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Fresh Water: From the Mountains To Your Drinking Glass

(page 3 of 8)

Photo: Rae Huo

The Last Drop

William J. Aila Jr., chairperson of the Department of Land and Natural Resources, talks about why watershed protection matters and why it matters now.

Q: Are we losing our fresh water?

Yes. And we will continue to lose our ability to produce groundwater. We’re already experiencing the hotter, drier conditions predicted ahead. In Waianae, I’ve seen in my lifetime perennial streams drying up, dike systems built by plantations tapped out. Groundwater levels in Pearl Harbor, which supplies 60 percent of Oahu’s municipal water, have declined by half since 1910.

Q: But it rains now, sometimes enough to flood places like Kakaako in Honolulu. Why don’t we just conserve and use less water?

That is why protecting our watersheds now is a challenge. The rain you see is part of a 10-year cycle of wetter weather. We must see this is as a window of opportunity to maximize the protection and restoration of our watersheds. Conserving water use helps. But what’s ahead is unlike anything we’ve seen in the past. We have a larger and growing population, and already the demand by agriculture, residents, commercial, cultural uses, recreation are competing for the water we can produce now. 

Q: So this is about our grandchildren?

Absolutely. Ancient Hawaiians revered wai – water – because their very survival depended on it. Waiwai, the Hawaiian word for wealth, comes from water. We still live in a closed ecosystem on islands. As stewards of water today, we must ensure its sustainability for future generations.

Q: Aren’t most watersheds in remote mountain areas that we can just leave alone?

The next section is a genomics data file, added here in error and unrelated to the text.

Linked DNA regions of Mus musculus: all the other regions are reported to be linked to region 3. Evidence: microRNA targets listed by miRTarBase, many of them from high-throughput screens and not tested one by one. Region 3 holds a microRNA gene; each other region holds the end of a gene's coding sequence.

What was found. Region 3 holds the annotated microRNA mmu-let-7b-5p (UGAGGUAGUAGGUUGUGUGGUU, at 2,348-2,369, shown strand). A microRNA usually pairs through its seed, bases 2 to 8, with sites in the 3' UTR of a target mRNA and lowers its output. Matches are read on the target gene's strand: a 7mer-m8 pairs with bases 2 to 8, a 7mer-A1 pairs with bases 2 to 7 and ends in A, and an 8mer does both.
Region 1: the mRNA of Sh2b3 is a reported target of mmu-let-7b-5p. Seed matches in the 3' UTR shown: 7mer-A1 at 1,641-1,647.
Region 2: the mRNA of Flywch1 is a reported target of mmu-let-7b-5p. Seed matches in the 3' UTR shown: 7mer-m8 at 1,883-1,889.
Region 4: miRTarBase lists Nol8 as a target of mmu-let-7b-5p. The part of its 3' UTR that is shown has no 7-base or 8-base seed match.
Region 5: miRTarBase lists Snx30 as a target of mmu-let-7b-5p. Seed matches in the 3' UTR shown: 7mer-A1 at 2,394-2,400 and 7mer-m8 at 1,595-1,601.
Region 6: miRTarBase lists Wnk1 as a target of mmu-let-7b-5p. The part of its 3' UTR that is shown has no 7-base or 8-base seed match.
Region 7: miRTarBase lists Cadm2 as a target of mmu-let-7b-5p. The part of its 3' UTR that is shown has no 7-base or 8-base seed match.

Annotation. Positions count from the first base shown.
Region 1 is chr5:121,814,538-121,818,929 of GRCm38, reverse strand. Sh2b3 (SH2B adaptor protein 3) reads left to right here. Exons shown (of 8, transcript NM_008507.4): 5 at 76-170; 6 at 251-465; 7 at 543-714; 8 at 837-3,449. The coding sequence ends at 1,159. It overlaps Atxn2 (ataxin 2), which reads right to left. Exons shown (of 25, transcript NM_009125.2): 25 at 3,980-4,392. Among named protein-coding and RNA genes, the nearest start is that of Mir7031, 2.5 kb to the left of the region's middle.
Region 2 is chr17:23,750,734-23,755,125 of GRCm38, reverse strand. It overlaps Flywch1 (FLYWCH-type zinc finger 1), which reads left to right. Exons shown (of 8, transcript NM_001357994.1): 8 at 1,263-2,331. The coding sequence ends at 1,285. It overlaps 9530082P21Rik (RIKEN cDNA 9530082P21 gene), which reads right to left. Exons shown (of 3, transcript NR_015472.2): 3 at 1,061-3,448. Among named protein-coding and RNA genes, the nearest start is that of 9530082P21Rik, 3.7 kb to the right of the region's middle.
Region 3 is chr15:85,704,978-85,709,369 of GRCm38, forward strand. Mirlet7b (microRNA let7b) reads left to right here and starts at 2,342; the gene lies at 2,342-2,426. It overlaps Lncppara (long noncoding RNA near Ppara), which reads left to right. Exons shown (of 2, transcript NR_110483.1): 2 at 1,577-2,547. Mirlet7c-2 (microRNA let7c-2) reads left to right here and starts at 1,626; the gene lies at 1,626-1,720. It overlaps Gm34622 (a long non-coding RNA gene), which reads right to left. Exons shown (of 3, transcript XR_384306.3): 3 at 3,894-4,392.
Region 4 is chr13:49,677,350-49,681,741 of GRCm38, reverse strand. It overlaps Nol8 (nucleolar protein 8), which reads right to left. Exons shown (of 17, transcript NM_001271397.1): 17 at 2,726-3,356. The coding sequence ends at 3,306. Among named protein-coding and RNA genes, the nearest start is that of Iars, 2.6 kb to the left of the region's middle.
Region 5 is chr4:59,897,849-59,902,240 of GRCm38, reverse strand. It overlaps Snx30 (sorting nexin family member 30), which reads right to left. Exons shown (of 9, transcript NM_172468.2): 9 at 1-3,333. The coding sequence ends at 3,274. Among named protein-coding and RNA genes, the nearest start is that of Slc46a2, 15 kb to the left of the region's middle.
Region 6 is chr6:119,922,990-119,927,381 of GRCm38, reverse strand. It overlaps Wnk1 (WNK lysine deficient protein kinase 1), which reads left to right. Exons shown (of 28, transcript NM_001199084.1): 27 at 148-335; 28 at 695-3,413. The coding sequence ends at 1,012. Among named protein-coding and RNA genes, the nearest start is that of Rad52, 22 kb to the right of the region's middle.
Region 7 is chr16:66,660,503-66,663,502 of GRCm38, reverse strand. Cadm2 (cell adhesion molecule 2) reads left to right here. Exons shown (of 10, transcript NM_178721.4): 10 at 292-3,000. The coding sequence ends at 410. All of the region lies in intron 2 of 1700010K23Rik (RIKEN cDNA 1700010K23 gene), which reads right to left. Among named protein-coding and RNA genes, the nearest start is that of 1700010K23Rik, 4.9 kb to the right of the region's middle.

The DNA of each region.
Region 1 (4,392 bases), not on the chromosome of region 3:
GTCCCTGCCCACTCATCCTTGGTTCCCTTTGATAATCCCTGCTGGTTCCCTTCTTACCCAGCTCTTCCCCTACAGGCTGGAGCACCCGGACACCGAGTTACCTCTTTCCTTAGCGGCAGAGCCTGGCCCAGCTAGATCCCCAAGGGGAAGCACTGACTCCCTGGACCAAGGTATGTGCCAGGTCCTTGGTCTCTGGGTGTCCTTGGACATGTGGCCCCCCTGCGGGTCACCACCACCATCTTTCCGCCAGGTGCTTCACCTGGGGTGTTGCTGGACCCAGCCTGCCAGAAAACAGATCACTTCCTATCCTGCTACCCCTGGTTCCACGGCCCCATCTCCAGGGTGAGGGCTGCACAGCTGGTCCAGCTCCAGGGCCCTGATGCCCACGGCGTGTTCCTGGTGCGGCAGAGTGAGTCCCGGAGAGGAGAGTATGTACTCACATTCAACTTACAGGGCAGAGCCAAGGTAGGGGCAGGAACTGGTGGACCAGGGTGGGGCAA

Our watersheds work best with native forests, an amazingly efficient multi-level system of capturing and collecting rain. On Lanai, captured fog water supplies even more water than direct rainfall. We have over 2 million acres of forests that supply almost all of the millions of gallons of fresh water we currently need. But half of our forests have already been lost to invasive species and other threats.

Q: Can’t we just replenish our underground reservoirs by desalinizing ocean water, which is plentiful in Hawaii?

Desalination plants costs millions to build and operate, and will dramatically increase the price of water for consumers. Restoring our watershed forests requires a much smaller investment and provides superior long term economic value. We pay to have water delivered to our homes and businesses. Are we willing to invest in watershed protection — the production side of our water?

Q: Are you optimistic?

We will be pono for water, because we are seeing more decision-makers who understand ecosystem management. We have a reciprocal relationship with our watershed forests. They depend on us to help them thrive; we depend on the forests to give us water to survive.

Threats to Hawaii’s Watersheds

► Invasive hoofed animals (feral pigs, goats, deer, etc.)
► Invasive non-native weeds (strawberry guava, Miconia, Australian tree fern, etc.)
► Fires
► Predators (rats, insects, slugs, etc.)
► Plant diseases

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